All Alabama public schools will be closed for two-and-a-half weeks starting March 19, officials said Friday at an Alabama Department of Public Health (ADPH) news conference. On Friday, Gov. Kay Ivey has issued a state of emergency in Alabama.
This is due to the coronavirus outbreak in the state. This means schools will be closed from Thursday, March 19 through Friday, April 3.
Alabama has six confirmed cases of coronavirus cases, one in Limestone County, one in Elmore County, one in Jefferson County, one in Montgomery County, one in Tuscaloosa and one described by the ADPH as "Out of Town."
Huntsville City Schools announced that starting on Monday, March 16, all planned events and field trips are cancelled. That makes events, like high school theater productions, cherish this weekend even more.
Friday night was opening night for the Grissom High School production of "Tuck Everlasting." Director Stephanie Braly-Beutjer said that now the first weekend of their planned two-week run will be their only weekend.
"Huntsville High is in the same boat that we are in and we're all just crossing our fingers and trying to work together to make the best of a difficult situation," said Braly-Beutjer.
She said she talked to her cast for weeks leading up to opening night about the possiblity that they might get their performances cut in half.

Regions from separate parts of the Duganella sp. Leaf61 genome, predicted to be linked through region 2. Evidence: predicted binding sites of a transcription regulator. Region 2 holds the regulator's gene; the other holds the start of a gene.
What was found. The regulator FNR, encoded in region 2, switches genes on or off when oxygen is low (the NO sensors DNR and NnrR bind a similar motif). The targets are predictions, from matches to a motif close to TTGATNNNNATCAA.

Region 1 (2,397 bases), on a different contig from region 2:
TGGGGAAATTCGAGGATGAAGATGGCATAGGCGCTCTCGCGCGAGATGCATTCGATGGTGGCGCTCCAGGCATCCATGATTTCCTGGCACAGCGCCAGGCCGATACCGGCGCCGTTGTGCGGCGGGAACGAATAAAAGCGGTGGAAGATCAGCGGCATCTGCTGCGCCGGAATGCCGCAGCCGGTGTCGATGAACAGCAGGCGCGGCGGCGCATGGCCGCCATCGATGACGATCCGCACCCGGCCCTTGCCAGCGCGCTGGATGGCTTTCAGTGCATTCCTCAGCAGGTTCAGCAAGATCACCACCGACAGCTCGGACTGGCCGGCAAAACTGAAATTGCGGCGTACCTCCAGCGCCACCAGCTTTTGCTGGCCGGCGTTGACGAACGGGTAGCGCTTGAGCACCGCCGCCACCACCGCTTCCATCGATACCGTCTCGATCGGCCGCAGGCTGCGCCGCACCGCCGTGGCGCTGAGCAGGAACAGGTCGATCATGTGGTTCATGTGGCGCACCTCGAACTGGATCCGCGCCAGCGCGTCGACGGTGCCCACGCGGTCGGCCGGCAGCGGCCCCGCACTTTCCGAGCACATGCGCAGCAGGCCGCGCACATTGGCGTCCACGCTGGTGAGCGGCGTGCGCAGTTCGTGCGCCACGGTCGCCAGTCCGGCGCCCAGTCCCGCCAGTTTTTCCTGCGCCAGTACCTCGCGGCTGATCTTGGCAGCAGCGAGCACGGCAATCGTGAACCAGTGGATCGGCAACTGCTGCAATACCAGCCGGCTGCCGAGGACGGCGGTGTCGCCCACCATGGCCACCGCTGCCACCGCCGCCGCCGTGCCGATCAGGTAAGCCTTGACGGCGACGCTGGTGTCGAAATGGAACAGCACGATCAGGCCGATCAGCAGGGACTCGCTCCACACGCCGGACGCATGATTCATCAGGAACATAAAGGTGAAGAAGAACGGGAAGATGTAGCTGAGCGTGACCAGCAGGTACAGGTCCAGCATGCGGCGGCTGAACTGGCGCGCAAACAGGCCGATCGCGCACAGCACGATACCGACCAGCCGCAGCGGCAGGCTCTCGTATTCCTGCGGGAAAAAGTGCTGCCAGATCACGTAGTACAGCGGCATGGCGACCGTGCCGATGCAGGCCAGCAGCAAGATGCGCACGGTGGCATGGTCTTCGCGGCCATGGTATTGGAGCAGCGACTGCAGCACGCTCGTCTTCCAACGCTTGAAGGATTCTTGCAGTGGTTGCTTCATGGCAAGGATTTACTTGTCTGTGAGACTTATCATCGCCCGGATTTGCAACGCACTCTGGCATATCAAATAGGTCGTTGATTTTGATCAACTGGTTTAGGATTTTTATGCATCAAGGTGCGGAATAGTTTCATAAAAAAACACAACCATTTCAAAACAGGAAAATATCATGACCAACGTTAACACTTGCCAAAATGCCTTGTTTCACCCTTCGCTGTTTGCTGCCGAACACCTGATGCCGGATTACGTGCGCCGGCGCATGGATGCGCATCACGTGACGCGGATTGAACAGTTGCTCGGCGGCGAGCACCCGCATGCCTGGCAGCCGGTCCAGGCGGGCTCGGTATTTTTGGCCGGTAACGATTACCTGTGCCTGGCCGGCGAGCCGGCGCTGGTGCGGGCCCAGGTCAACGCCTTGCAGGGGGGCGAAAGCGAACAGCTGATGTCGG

"Especially for our seniors who have been doing this for four years, you know, they're seeing a chapter of their life close and then with all of the other things that are happening, they just want to bring this story to life. They all feel very passionate about what they want to say tonight on stage," said Braly-Beutjer.
Before taking her seat on Friday, Huntsville City School (HCS) Board President Elisa Ferrell said had the State of Alabama not decided that Wednesday would be the last day of classes, HCS would likely have made that decision anyway.
"Since October, our staff has been monitoring attendance in our schools and when a school has a high level of absenteeism, we go in and do a deep clean. If a student has the flu, we pay special attention to that classroom. So we have been monitoring for a long time and making plans," said Ferrell.
Braly-Beutjer said in between rehearsals, the cast and volunteers for "Tuck Everlasting" have been doing extensive cleaning of the theater space to make sure things are safe for their audiences.
She hopes that those who come see the show this weekend take away the idea that despite the spread of coronavirus, they shouldn't live in a state of fear.
"Even in hard times, art is what's going to bring us through, art is what's going to carry us to the next chapter. Whatever the next few days bring, whatever the next few weeks bring, there's always hope, there's always carrying people, there's always love," said Braly-Beutjer.
Starting at 8 a.m. Saturday, Alabama residents who want to ask if they should seek testing for coronavirus can call 1-888-264-2256.
State Superintendent Eric Mackey said the state is in the process of getting a USDA waiver to allow districts with "high poverty" to continue to provide lunch to children.
High poverty is defined as districts where 50 percent of students receive free and reduced-price lunches.
Once the waiver is approved, the district can make the meals.
Then, it's just a matter of getting them to students.